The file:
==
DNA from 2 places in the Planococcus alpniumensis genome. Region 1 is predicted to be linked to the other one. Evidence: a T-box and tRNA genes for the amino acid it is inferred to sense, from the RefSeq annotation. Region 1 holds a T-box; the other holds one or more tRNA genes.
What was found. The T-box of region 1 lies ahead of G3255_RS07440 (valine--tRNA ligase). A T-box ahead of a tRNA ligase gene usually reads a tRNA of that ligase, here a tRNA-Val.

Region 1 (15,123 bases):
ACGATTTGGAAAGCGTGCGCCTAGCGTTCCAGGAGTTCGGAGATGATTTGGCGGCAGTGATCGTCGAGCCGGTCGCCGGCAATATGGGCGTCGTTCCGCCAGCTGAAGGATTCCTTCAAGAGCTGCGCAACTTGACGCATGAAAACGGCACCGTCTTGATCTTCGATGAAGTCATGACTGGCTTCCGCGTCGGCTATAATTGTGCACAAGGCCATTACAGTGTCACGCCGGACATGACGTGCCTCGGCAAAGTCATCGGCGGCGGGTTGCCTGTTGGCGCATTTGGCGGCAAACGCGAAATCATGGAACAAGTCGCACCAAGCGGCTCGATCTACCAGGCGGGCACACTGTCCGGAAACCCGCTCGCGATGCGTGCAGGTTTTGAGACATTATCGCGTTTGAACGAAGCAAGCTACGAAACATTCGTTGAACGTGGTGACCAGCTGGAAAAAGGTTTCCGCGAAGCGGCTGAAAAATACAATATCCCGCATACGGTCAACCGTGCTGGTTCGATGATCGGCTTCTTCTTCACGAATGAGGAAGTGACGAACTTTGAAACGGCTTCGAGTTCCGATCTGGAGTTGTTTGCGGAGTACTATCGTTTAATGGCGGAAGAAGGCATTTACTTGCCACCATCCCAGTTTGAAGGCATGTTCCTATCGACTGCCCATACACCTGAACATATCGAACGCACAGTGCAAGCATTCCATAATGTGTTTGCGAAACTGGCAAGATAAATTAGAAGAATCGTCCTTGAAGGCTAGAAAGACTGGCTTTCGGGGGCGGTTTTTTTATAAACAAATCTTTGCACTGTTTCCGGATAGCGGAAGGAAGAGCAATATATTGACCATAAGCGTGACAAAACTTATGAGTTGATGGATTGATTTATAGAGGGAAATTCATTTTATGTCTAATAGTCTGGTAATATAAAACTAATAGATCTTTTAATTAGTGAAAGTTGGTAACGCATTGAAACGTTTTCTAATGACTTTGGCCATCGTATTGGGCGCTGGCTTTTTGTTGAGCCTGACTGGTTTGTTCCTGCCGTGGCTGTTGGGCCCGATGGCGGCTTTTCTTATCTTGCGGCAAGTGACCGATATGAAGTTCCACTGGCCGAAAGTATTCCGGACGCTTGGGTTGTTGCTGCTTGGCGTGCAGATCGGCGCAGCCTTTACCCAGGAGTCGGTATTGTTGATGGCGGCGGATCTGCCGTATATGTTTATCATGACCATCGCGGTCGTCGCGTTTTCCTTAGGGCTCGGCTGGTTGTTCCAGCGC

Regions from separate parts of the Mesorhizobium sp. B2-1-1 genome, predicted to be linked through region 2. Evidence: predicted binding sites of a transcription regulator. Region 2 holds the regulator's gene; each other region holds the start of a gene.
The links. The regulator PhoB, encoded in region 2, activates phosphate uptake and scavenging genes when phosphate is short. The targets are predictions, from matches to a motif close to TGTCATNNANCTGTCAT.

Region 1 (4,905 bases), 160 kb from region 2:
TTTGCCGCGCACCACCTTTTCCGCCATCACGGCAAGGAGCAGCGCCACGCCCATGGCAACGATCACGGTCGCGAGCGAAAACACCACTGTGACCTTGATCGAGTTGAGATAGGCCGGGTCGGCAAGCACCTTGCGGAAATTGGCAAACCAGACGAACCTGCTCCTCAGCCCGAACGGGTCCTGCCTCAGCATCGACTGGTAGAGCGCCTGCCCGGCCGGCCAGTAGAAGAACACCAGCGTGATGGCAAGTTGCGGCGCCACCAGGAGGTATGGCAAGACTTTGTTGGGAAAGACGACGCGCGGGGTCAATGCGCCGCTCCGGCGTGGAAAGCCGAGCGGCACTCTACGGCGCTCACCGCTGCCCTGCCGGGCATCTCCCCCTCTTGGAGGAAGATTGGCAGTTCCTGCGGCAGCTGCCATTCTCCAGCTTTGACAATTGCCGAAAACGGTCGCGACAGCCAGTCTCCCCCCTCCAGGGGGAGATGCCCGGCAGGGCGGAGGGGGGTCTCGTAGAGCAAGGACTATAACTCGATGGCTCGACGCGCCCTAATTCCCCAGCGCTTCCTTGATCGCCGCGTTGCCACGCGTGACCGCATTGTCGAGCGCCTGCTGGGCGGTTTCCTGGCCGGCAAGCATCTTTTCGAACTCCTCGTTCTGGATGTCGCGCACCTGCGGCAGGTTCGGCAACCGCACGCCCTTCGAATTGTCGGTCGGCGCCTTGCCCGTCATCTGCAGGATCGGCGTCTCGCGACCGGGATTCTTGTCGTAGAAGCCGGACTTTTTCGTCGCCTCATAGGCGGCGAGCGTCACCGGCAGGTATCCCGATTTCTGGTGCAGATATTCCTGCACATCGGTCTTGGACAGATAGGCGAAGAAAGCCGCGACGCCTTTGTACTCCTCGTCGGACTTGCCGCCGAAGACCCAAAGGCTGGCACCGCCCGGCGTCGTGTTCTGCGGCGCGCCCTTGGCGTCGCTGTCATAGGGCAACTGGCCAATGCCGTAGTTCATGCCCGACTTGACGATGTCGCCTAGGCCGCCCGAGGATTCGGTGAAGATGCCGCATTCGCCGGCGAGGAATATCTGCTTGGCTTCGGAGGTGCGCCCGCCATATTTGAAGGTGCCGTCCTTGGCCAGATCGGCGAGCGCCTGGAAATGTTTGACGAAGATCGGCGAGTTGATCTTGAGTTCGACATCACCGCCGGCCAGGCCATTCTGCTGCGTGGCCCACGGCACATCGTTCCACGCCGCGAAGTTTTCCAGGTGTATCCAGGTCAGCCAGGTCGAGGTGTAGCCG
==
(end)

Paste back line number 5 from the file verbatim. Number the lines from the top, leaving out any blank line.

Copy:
Regions from separate parts of the Mesorhizobium sp. B2-1-1 genome, predicted to be linked through region 2. Evidence: predicted binding sites of a transcription regulator. Region 2 holds the regulator's gene; each other region holds the start of a gene.